Jeff Goins shares how a teenage dad living in the Guatemala City dump taught him how to be a better man.
His name was Marlon, and he had been raising his brothers and sisters since he was six years old. But now, he was a new father and husband, and dreamed of a better future for his family, a future that didn’t involve daily scavenging through garbage in the city dump.
He was short and rarely smiled. There was a softness to his eyes, but even in the most tender of moments, he didn’t show emotion. Life has made him this way, made him hard. Not cruel, just hard.
Listening to him share his story, I could relate to certain aspects: his rebellious streak as an adolescent; the encouragement that came through people pouring into him at tough times; his little baby (mine was about to turn one at the time we met).
But that is where our similarities end.
If the circumstances were different — perhaps if Marlon had been born in my native Chicago instead of Guatemala City — we might have had similar fates. He’s just now entering his twenties, and nearly 10 years his elder, I am only beginning to grasp the lessons he’s dealt with for over 14 years.
Marlon’s dad was murdered when the children were still very young. He was a man prone to violence, even towards those whom he loved. Yet, despite the fact that for years he abused and neglected his family, the father’s departure left a gap. The family needed a breadwinner.
Marlon became that breadwinner.
Three days after his dad’s death, the six-year-old boy had a dream in which his father told him to take care of the family. Marlon said he would. And he did. At an age when he should have been learning to ride a bike or read a book, this little boy went to work.
It started with taking over the family business, which meant searching through the city dump each morning to scavenge for scrap metal, used electronics, and clothes.
One of 11,000 people who live and work near the dump, Marlon had to learn how to navigate through trash heaps quickly and efficiently. Getting to the dump before sunrise is essential to finding good scraps, he told me. Otherwise, if you wait, they’ll be gone by noon.
Among those who are first, scavenging is particularly competitive and dangerous. It’s not uncommon for two men — or children — to fight over a potentially valuable piece of trash. It’s dangerous work, but that’s the cost of providing for your family in this community.
On a good day, Marlon can make up to 90 Quetzales ($12 USD), which he uses to feed his entire family. On a bad day, it’s much less.
When he entered his teenage years, Marlon assumed other aspects of his father’s role, particularly the abusive side.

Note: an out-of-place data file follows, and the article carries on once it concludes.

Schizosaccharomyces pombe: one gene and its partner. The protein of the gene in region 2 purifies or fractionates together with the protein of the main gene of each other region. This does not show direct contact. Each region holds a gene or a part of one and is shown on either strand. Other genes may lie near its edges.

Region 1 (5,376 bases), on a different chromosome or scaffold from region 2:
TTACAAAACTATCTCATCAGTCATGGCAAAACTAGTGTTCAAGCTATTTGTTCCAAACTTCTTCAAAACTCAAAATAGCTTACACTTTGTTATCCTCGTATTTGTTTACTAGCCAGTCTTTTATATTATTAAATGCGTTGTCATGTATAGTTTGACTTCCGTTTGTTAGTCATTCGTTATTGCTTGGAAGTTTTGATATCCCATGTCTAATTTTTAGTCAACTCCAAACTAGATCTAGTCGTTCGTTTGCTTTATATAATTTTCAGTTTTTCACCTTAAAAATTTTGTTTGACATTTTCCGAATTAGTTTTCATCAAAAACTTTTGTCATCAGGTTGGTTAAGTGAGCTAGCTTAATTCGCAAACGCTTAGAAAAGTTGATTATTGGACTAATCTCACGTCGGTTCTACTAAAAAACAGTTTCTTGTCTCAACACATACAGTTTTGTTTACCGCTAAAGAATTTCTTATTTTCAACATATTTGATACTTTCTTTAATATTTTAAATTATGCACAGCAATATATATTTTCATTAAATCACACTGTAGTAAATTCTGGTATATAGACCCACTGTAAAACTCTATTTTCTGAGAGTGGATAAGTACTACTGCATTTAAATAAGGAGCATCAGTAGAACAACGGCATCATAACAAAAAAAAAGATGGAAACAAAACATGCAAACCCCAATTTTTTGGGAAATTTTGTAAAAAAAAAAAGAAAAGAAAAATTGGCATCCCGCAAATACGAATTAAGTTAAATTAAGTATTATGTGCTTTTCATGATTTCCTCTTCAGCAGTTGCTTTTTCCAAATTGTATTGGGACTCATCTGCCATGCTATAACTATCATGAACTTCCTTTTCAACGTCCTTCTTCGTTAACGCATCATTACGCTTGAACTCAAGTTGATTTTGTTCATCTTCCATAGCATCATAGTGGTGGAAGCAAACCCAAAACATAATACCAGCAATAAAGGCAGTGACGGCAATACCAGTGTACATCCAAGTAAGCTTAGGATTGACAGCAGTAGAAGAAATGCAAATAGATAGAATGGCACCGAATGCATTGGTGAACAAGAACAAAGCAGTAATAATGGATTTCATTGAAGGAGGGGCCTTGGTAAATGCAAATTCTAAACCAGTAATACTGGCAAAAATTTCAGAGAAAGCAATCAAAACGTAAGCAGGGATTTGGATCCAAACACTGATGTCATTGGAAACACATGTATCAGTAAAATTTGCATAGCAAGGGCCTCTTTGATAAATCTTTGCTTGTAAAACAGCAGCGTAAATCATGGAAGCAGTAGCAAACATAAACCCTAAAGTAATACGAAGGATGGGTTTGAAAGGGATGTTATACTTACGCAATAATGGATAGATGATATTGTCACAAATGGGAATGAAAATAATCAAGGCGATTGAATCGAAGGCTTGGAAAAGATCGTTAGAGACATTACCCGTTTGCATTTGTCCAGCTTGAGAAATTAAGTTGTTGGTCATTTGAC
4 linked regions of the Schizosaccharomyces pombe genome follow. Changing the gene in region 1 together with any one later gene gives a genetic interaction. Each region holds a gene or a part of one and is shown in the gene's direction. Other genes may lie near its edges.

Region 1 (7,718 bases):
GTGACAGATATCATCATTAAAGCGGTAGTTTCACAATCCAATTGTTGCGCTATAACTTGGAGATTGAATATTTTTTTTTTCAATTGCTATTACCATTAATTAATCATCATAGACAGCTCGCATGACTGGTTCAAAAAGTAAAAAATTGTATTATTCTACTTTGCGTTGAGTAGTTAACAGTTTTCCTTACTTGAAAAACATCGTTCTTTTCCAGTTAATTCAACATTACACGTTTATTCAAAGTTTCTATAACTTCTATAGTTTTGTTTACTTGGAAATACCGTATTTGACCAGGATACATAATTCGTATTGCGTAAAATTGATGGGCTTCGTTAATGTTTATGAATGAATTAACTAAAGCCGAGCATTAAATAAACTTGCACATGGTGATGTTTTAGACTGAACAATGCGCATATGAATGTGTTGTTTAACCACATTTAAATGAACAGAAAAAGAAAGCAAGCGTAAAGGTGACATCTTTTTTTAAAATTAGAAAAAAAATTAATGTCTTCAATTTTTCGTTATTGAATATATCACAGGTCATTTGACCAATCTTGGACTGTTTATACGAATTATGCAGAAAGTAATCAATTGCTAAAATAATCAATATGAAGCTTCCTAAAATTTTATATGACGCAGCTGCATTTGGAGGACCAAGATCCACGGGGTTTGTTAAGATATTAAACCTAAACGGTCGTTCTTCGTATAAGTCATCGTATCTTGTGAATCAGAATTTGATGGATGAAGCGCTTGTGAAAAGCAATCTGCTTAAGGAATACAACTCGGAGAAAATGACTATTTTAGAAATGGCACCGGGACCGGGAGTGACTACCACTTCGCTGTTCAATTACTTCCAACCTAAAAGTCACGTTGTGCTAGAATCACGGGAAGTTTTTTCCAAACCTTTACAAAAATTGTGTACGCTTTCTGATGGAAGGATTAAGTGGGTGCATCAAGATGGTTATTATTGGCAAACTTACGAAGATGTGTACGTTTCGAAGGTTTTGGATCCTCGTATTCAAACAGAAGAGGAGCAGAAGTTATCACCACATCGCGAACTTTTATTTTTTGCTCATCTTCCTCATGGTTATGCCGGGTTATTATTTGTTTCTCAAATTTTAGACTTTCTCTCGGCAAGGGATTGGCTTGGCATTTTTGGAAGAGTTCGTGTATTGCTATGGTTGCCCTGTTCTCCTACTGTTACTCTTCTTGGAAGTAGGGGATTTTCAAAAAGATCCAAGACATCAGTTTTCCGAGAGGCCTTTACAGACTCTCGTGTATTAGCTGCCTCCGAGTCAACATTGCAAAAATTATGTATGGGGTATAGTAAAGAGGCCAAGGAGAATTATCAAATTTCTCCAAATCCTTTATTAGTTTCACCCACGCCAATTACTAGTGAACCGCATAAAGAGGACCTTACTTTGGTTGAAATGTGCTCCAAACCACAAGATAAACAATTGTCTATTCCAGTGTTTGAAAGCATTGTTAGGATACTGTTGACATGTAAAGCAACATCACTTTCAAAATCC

Becoming despondent, he turned to drugs and sex and even made a pact with the Devil. His outlook on life grew dark, and he became irritable and angry. Terrified of their older brother, his siblings kept their distance, swearing they could see evil in his eyes.
Were it not for the intervention of a local NGO called The Potter’s House, Marlon may have never escaped this downward spiral. The Potter’s House runs a program that tries to reach the 6500+ children working in the dump: feeding them, educating them, and helping these young ones see themselves differently.
Locals call children who work in the dump “scavengers.” But The Potter’s House has another name for them. They call them tesoros. Treasures. Due to the investment of a few people from the Potters’ House, Marlon started seeing himself differently. He found a purpose beyond scavenging and subsistence.
Hearing this young man speak, I see a strength that comes only through the hardships of a tough life. But I also see a tenderness and humility that flows from faith. Marlon believes God was watching over him and his family the day his dad died. He believes his life was spared many times, that there is a reason for everything that’s happened to him.
Such beliefs give him hope, something he’s been searching for ever since he was sent scavenging in the dump that first time at six years of age.
When asked about the dream he has for his life, Marlon doesn’t hesitate; he’s ready for the question. He wants to some day share his story in a stadium full of people, encouraging others to believe in a bigger story.
Listening to this young man finish his tale, I wipe away a few grateful tears. What a life, I think. And he’s only just beginning. Quietly, I make a few promises to myself and my family that I’m honestly not sure I can keep, but I need to make them, nonetheless.
Standing, my friends and I applaud Marlon, but not nearly as much as he deserves. One person says this is the best sermon they’ve ever heard, and I have to agree. Thanks for the inspiration, Marlon. I don’t know that I’m able to live up to the standard you’ve set, but I intend to try.